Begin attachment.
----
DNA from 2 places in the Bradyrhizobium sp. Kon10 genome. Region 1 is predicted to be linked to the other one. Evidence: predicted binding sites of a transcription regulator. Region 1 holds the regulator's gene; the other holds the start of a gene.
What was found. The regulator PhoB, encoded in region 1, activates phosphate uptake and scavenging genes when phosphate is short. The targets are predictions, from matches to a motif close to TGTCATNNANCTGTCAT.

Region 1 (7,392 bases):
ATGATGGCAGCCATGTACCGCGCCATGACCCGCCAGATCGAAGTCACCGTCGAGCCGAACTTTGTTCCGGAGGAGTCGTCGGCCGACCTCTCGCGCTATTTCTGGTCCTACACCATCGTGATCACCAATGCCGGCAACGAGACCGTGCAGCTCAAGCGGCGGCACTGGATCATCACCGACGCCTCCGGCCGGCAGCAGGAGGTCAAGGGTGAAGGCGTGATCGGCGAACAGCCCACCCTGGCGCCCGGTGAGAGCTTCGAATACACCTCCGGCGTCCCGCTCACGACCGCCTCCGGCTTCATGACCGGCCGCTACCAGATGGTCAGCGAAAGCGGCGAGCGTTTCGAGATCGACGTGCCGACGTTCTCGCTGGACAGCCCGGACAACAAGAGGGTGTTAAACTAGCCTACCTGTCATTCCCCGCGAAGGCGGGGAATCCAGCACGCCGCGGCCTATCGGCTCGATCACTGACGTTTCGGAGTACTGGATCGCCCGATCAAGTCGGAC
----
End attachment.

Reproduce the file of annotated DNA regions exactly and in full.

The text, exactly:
DNA from 2 places in the Bradyrhizobium sp. Kon10 genome. Region 1 is predicted to be linked to the other one. Evidence: predicted binding sites of a transcription regulator. Region 1 holds the regulator's gene; the other holds the start of a gene.
What was found. The regulator PhoB, encoded in region 1, activates phosphate uptake and scavenging genes when phosphate is short. The targets are predictions, from matches to a motif close to TGTCATNNANCTGTCAT.

Region 1 (7,392 bases):
ATGATGGCAGCCATGTACCGCGCCATGACCCGCCAGATCGAAGTCACCGTCGAGCCGAACTTTGTTCCGGAGGAGTCGTCGGCCGACCTCTCGCGCTATTTCTGGTCCTACACCATCGTGATCACCAATGCCGGCAACGAGACCGTGCAGCTCAAGCGGCGGCACTGGATCATCACCGACGCCTCCGGCCGGCAGCAGGAGGTCAAGGGTGAAGGCGTGATCGGCGAACAGCCCACCCTGGCGCCCGGTGAGAGCTTCGAATACACCTCCGGCGTCCCGCTCACGACCGCCTCCGGCTTCATGACCGGCCGCTACCAGATGGTCAGCGAAAGCGGCGAGCGTTTCGAGATCGACGTGCCGACGTTCTCGCTGGACAGCCCGGACAACAAGAGGGTGTTAAACTAGCCTACCTGTCATTCCCCGCGAAGGCGGGGAATCCAGCACGCCGCGGCCTATCGGCTCGATCACTGACGTTTCGGAGTACTGGATCGCCCGATCAAGTCGGAC